IRS disallowed the settlement payment as a Pinnacle deduction; instead it treated the settlement payment as a unreimbursed employee business expense pertaining to Mr. Ferguson’s employment with RFI.

Positions of the parties.  The Fergusons contended that the settlement payment should be deducted on a Schedule C as an ordinary and necessary expense of a business activity other than employment.

In the alternative, the Fergusons argued that Pinnacle properly deducted the settlement payment and that they were entitled to their pro rata share of the deduction. According to the Fergusons, the homeowners’ lawsuit was attributable to Pinnacle, and the payment of the settlement by Mr. Ferguson should be treated as a loan or capital contribution to Pinnacle.

IRS countered that Pinnacle could not deduct any of the costs pertaining to the lawsuit because it did not pay or incur them. IRS further contended that the costs of the lawsuit were the responsibility of RFI. Accordingly, the Fergusons could deduct the settlement payment only as an unreimbursed employee business expense.

Court divides deduction into two parts.  The Court concluded that 50% of the deduction should be allowed to Pinnacle and that the other 50% was deductible as unreimbursed employee business expense. It considered several issues in arriving at this conclusion.

 Schedule C deduction.  IRS asserted that the settlement payment was RFI’s expense because RFI was responsible for the work that gave rise to the homeowners’ lawsuit. IRS argued that as an employee of RFI, Mr. Ferguson could deduct the settlement payment only as an unreimbursed employee business expense.

The Fergusons countered that RFI was not Mr. Ferguson’s only trade or business. According to the Fergusons, they could deduct the settlement payment on a Schedule C because Mr. Ferguson paid it to protect his business reputation and, by extension, his other businesses.

The Court said that the question was whether and to what extent the homeowners’ lawsuit arose from, or was proximately related to, a business activity of Mr. Ferguson other than his employment with RFI. The record established that the origin of the homeowners’ lawsuit stemmed from work performed by RFI and Pinnacle rather than a separate trade or business of Mr. Ferguson. While the homeowners’ complaint alleged various problems with the construction of the dwelling, the parties agreed that the claims regarding the cast stone were the homeowners’ primary grievance. The cast stone work was performed and/or supervised by RFI and Pinnacle.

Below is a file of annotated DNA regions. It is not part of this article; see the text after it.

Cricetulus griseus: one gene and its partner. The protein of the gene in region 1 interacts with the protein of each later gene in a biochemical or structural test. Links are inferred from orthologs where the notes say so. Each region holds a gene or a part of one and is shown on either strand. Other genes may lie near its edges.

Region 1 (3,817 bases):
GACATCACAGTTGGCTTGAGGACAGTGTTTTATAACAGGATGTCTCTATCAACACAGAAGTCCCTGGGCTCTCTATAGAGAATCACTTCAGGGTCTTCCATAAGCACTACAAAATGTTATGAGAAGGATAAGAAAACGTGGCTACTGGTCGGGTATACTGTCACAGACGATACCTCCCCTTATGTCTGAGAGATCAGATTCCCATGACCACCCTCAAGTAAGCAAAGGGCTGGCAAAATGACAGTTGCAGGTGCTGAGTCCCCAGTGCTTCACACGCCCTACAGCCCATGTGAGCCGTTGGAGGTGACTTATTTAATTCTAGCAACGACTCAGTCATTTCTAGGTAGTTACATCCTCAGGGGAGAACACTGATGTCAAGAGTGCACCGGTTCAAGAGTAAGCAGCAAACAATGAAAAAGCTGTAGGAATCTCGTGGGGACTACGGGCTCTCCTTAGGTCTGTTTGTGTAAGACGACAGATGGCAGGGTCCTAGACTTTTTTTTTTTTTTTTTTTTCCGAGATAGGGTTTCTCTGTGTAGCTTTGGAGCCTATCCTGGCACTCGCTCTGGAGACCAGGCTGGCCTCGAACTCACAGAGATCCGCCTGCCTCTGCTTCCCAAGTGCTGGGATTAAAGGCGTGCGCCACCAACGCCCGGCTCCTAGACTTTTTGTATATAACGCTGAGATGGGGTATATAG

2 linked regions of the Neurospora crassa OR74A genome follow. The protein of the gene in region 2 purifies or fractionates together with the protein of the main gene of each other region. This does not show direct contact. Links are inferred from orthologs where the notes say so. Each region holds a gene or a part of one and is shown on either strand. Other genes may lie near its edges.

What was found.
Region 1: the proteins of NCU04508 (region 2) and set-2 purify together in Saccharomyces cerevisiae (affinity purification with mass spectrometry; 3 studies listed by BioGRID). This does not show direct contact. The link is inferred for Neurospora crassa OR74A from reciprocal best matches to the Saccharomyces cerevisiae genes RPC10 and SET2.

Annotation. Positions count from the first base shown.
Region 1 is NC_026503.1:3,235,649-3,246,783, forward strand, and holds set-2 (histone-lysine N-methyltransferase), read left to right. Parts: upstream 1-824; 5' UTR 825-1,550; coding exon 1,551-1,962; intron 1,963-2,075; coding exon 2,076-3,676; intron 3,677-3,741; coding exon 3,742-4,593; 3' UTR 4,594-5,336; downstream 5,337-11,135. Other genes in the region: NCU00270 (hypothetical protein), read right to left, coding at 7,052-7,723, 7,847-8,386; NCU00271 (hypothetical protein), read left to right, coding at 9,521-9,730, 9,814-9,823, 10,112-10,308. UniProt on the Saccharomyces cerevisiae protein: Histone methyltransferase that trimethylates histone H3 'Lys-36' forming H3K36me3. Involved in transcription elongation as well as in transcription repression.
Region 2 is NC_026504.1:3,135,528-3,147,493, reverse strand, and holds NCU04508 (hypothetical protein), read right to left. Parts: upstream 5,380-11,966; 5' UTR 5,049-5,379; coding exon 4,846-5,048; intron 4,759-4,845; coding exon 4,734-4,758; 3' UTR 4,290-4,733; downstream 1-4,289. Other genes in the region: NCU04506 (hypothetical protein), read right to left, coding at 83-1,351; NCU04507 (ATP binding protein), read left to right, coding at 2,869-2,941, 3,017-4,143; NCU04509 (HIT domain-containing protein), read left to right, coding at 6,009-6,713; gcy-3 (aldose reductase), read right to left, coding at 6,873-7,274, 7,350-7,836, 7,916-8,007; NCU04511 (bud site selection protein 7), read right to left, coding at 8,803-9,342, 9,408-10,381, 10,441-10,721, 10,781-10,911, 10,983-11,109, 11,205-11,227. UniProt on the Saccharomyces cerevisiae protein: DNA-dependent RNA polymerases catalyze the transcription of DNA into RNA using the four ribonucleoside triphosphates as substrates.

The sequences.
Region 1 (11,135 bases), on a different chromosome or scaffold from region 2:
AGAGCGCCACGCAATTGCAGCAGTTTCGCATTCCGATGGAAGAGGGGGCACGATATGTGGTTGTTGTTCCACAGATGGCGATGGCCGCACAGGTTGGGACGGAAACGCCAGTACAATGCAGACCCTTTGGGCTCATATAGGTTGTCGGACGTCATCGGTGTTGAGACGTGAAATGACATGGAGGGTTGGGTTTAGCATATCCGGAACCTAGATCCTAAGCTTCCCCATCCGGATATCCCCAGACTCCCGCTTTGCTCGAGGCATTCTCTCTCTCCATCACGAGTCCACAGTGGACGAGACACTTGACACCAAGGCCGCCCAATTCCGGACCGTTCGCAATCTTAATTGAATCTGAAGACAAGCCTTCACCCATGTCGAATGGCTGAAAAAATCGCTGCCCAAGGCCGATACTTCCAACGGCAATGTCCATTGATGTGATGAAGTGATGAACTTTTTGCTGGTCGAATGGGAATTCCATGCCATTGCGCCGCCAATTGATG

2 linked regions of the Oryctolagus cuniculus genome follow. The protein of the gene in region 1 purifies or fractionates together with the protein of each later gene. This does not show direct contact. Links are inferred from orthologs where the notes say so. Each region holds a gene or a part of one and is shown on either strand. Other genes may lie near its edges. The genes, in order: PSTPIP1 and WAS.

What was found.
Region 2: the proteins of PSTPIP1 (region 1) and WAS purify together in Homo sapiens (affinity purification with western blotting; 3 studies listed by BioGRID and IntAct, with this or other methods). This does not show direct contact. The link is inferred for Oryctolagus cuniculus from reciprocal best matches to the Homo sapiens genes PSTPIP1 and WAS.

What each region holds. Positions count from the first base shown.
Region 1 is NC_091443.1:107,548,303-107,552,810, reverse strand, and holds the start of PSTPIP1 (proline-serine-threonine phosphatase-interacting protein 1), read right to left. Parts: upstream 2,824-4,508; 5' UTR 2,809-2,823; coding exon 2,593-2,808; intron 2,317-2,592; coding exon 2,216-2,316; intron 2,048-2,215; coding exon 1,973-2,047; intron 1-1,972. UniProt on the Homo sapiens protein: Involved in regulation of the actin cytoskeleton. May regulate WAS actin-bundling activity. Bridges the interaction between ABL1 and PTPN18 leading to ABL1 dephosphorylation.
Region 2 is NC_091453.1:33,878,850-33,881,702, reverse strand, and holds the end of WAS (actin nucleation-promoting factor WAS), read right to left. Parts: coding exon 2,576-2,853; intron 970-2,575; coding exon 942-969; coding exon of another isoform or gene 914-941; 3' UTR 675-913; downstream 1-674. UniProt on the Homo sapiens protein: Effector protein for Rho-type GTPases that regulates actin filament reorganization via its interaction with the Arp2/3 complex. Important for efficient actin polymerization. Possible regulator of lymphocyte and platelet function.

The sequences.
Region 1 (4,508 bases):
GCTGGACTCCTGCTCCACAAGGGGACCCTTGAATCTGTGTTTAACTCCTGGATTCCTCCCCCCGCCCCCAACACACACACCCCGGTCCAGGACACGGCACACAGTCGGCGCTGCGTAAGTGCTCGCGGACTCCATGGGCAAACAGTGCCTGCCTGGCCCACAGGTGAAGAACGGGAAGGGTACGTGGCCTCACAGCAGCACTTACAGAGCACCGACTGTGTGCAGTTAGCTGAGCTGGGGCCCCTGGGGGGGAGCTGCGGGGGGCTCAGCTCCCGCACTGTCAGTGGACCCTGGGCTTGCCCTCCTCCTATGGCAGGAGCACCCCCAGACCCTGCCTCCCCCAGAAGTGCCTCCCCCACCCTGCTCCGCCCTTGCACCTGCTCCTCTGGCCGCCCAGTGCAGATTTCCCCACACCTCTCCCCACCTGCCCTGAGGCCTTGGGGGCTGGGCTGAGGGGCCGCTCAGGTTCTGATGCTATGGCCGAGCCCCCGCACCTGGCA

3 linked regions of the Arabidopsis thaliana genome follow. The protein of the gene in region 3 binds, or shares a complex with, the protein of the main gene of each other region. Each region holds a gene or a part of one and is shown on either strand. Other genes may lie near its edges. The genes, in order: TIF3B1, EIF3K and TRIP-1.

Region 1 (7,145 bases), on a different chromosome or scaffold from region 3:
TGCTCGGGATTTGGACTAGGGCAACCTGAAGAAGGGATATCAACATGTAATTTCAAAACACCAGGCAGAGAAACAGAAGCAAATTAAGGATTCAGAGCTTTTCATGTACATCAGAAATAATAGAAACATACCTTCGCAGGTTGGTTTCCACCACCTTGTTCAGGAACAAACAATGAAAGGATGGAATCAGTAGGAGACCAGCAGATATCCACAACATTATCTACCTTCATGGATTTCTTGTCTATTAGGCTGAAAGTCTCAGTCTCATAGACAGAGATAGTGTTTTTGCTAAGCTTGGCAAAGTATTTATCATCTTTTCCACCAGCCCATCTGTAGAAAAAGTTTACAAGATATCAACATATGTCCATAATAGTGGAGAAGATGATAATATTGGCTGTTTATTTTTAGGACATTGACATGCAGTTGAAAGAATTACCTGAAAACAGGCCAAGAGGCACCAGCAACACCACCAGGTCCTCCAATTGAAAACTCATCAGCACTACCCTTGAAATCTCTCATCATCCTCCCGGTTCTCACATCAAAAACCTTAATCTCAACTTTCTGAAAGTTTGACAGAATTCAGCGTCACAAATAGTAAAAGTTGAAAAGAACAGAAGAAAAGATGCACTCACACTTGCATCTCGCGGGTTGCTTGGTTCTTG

While the homeowners also sued Mr. Ferguson in his individual capacity, he was not a party to the construction contract with the homeowners. Furthermore, the homeowners did not allege that Mr. Ferguson took any action in the construction of the dwelling other than as the face and controlling shareholder of RFI and Pinnacle.

The Court said that it recognized that Mr. Ferguson had a separate home remodeling business that generated substantial Schedule C income for 2011, and “we do not doubt that he was indeed concerned about the consequences of an unfavorable judgment on this and other business ventures.” However, the Court said that it was bound by the origin-of-the-claim rule to look at the origin of the underlying claim and not the consequences. In this case, the origin of the claims was the work performed by RFI and Pinnacle. Accordingly, the Fergusons could not deduct the settlement payment on a Schedule C.

Loan to Pinnacle.  The Fergusons argued that Mr. Ferguson intended the settlement payment to be a loan to Pinnacle, because Pinnacle was responsible for the work that gave rise to the homeowners’ claims, and that Pinnacle should be treated as having paid the settlement.